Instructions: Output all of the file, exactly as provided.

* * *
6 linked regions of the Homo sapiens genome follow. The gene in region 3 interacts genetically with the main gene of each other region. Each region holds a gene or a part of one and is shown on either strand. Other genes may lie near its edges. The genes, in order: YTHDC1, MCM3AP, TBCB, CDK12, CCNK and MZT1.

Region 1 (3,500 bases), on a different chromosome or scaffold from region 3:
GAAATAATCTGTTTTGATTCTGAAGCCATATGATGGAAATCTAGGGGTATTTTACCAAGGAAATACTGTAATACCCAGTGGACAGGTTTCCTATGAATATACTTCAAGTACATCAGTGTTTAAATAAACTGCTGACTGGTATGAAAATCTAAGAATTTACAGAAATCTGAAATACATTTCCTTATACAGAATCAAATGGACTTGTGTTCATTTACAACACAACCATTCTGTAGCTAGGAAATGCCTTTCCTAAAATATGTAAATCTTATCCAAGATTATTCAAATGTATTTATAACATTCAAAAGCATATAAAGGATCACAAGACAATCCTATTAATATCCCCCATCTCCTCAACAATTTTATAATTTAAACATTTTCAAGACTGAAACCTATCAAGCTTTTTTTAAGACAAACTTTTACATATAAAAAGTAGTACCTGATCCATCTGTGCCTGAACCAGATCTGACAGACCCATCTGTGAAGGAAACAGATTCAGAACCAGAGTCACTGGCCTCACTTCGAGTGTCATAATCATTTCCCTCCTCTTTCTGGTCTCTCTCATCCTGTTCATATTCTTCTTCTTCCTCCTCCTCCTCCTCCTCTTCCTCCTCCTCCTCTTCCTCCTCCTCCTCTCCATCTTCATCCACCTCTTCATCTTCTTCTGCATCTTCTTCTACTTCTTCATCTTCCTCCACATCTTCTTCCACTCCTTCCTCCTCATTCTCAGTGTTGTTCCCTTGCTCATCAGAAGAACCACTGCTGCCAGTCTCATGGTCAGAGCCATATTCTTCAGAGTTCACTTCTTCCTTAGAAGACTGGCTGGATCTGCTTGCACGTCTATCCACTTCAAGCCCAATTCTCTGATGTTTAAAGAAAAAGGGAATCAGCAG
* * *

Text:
6 linked regions of the Homo sapiens genome follow. The gene in region 3 interacts genetically with the main gene of each other region. Each region holds a gene or a part of one and is shown on either strand. Other genes may lie near its edges. The genes, in order: YTHDC1, MCM3AP, TBCB, CDK12, CCNK and MZT1.

Region 1 (3,500 bases), on a different chromosome or scaffold from region 3:
GAAATAATCTGTTTTGATTCTGAAGCCATATGATGGAAATCTAGGGGTATTTTACCAAGGAAATACTGTAATACCCAGTGGACAGGTTTCCTATGAATATACTTCAAGTACATCAGTGTTTAAATAAACTGCTGACTGGTATGAAAATCTAAGAATTTACAGAAATCTGAAATACATTTCCTTATACAGAATCAAATGGACTTGTGTTCATTTACAACACAACCATTCTGTAGCTAGGAAATGCCTTTCCTAAAATATGTAAATCTTATCCAAGATTATTCAAATGTATTTATAACATTCAAAAGCATATAAAGGATCACAAGACAATCCTATTAATATCCCCCATCTCCTCAACAATTTTATAATTTAAACATTTTCAAGACTGAAACCTATCAAGCTTTTTTTAAGACAAACTTTTACATATAAAAAGTAGTACCTGATCCATCTGTGCCTGAACCAGATCTGACAGACCCATCTGTGAAGGAAACAGATTCAGAACCAGAGTCACTGGCCTCACTTCGAGTGTCATAATCATTTCCCTCCTCTTTCTGGTCTCTCTCATCCTGTTCATATTCTTCTTCTTCCTCCTCCTCCTCCTCCTCTTCCTCCTCCTCCTCTTCCTCCTCCTCCTCTCCATCTTCATCCACCTCTTCATCTTCTTCTGCATCTTCTTCTACTTCTTCATCTTCCTCCACATCTTCTTCCACTCCTTCCTCCTCATTCTCAGTGTTGTTCCCTTGCTCATCAGAAGAACCACTGCTGCCAGTCTCATGGTCAGAGCCATATTCTTCAGAGTTCACTTCTTCCTTAGAAGACTGGCTGGATCTGCTTGCACGTCTATCCACTTCAAGCCCAATTCTCTGATGTTTAAAGAAAAAGGGAATCAGCAG